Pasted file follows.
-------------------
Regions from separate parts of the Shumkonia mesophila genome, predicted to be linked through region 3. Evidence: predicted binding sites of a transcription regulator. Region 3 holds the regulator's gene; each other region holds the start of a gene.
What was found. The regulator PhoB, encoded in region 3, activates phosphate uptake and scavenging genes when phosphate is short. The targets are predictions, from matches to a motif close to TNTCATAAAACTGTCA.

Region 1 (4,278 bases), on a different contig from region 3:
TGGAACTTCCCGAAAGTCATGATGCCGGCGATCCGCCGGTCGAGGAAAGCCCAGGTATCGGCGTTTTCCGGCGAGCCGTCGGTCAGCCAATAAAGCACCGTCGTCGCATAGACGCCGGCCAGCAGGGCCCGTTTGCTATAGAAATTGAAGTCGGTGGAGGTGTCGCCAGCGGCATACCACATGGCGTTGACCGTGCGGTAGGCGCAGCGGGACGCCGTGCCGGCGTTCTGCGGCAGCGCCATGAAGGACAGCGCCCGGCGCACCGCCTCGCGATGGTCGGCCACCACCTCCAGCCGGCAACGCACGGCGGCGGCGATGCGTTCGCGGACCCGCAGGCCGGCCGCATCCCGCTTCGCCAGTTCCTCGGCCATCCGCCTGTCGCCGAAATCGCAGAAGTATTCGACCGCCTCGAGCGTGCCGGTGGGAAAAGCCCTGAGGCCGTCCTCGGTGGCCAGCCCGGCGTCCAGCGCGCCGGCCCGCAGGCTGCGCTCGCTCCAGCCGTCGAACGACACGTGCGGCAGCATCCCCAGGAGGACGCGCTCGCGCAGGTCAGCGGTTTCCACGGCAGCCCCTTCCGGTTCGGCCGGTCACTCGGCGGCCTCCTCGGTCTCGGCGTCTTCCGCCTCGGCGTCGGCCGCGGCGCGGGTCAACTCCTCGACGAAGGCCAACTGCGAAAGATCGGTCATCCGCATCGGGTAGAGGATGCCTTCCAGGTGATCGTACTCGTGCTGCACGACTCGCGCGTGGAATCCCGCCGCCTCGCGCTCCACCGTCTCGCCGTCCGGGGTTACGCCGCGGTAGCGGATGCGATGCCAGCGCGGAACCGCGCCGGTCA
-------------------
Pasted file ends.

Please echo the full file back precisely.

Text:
Regions from separate parts of the Shumkonia mesophila genome, predicted to be linked through region 3. Evidence: predicted binding sites of a transcription regulator. Region 3 holds the regulator's gene; each other region holds the start of a gene.
What was found. The regulator PhoB, encoded in region 3, activates phosphate uptake and scavenging genes when phosphate is short. The targets are predictions, from matches to a motif close to TNTCATAAAACTGTCA.

Region 1 (4,278 bases), on a different contig from region 3:
TGGAACTTCCCGAAAGTCATGATGCCGGCGATCCGCCGGTCGAGGAAAGCCCAGGTATCGGCGTTTTCCGGCGAGCCGTCGGTCAGCCAATAAAGCACCGTCGTCGCATAGACGCCGGCCAGCAGGGCCCGTTTGCTATAGAAATTGAAGTCGGTGGAGGTGTCGCCAGCGGCATACCACATGGCGTTGACCGTGCGGTAGGCGCAGCGGGACGCCGTGCCGGCGTTCTGCGGCAGCGCCATGAAGGACAGCGCCCGGCGCACCGCCTCGCGATGGTCGGCCACCACCTCCAGCCGGCAACGCACGGCGGCGGCGATGCGTTCGCGGACCCGCAGGCCGGCCGCATCCCGCTTCGCCAGTTCCTCGGCCATCCGCCTGTCGCCGAAATCGCAGAAGTATTCGACCGCCTCGAGCGTGCCGGTGGGAAAAGCCCTGAGGCCGTCCTCGGTGGCCAGCCCGGCGTCCAGCGCGCCGGCCCGCAGGCTGCGCTCGCTCCAGCCGTCGAACGACACGTGCGGCAGCATCCCCAGGAGGACGCGCTCGCGCAGGTCAGCGGTTTCCACGGCAGCCCCTTCCGGTTCGGCCGGTCACTCGGCGGCCTCCTCGGTCTCGGCGTCTTCCGCCTCGGCGTCGGCCGCGGCGCGGGTCAACTCCTCGACGAAGGCCAACTGCGAAAGATCGGTCATCCGCATCGGGTAGAGGATGCCTTCCAGGTGATCGTACTCGTGCTGCACGACTCGCGCGTGGAATCCCGCCGCCTCGCGCTCCACCGTCTCGCCGTCCGGGGTTACGCCGCGGTAGCGGATGCGATGCCAGCGCGGAACCGCGCCGGTCA